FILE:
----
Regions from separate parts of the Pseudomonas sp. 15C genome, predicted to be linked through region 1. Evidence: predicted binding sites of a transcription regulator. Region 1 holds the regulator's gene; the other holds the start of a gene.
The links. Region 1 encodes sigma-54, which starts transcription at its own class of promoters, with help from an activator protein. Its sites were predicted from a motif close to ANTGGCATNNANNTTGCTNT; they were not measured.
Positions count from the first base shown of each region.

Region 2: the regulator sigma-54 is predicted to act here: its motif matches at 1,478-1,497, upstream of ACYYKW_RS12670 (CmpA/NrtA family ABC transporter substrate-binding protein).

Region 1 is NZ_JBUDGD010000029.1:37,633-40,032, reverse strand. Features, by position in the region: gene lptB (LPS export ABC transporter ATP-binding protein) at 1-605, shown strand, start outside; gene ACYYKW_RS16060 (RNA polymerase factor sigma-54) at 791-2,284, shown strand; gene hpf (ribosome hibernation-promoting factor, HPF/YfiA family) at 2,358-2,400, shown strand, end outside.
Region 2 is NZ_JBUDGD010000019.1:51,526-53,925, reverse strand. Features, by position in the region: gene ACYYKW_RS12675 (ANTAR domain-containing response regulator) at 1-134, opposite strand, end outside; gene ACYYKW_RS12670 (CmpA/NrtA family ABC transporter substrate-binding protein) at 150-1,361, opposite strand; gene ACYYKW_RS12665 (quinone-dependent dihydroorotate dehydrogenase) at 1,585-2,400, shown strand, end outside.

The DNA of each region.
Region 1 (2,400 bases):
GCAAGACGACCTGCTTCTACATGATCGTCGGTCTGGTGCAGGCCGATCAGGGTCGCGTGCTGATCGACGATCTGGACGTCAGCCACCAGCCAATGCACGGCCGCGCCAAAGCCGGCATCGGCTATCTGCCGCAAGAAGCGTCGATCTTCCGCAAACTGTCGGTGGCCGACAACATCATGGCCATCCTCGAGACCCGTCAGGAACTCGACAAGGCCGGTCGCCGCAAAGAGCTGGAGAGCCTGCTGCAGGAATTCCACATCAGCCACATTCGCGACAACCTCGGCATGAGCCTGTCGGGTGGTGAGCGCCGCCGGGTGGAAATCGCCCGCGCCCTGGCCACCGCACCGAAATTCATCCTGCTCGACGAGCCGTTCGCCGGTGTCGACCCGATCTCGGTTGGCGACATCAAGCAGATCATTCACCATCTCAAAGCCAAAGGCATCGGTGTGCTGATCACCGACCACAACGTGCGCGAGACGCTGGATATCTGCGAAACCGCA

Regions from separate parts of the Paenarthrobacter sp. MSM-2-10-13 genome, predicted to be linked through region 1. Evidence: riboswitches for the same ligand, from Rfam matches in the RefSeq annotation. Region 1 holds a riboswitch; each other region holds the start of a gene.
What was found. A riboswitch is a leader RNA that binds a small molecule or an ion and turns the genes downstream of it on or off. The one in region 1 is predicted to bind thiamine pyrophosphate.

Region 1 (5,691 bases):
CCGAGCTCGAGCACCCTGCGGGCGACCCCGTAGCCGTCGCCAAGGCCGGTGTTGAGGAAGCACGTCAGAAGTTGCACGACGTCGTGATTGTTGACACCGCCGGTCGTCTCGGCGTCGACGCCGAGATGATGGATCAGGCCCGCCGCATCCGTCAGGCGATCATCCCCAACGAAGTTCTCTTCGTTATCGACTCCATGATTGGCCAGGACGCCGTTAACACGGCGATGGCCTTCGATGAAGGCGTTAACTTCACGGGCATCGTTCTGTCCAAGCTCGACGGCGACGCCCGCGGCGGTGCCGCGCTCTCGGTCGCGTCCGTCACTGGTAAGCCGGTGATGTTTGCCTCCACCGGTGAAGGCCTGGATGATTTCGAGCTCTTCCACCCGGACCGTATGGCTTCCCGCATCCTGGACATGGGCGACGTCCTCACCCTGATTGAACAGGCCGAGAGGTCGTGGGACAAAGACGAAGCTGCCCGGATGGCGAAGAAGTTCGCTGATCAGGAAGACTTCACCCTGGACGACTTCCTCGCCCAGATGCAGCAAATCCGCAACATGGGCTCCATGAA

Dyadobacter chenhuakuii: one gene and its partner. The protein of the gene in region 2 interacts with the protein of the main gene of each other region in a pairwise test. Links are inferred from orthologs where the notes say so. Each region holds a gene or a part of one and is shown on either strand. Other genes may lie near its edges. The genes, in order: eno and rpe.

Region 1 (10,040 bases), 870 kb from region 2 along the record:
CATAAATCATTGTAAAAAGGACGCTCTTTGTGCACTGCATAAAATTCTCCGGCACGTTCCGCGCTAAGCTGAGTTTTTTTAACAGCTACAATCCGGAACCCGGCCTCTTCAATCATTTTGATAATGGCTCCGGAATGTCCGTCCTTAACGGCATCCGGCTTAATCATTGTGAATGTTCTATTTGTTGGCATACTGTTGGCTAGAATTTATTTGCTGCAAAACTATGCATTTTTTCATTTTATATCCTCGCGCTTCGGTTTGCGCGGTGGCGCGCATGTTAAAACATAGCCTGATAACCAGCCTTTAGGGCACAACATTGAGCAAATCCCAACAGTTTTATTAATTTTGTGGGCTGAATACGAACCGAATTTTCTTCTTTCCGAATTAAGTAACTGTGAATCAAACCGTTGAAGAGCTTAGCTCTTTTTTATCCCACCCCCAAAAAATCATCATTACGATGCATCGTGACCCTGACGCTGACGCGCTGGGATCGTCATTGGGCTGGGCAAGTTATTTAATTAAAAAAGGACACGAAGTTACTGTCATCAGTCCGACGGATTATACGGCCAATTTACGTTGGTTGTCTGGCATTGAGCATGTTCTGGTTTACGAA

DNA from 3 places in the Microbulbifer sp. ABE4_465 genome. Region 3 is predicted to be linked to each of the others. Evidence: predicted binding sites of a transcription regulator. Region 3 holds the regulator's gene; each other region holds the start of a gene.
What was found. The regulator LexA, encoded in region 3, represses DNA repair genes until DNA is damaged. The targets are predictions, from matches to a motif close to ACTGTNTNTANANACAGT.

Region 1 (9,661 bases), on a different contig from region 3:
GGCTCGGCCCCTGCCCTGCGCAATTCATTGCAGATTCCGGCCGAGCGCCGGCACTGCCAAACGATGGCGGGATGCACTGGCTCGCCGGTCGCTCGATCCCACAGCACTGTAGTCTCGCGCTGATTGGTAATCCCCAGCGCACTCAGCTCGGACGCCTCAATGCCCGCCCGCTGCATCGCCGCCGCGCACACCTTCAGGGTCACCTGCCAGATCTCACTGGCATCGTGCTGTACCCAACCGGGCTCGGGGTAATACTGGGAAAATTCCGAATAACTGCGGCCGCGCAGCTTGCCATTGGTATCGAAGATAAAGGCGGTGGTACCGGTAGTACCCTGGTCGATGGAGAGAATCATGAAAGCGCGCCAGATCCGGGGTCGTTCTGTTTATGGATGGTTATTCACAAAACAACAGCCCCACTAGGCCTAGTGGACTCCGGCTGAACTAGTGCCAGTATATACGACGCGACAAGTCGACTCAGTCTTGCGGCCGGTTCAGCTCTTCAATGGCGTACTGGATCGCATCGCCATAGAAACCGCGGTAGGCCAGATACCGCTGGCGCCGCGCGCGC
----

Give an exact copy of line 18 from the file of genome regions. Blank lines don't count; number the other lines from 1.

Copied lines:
What was found. The regulator LexA, encoded in region 3, represses DNA repair genes until DNA is damaged. The targets are predictions, from matches to a motif close to ACTGTNTNTANANACAGT.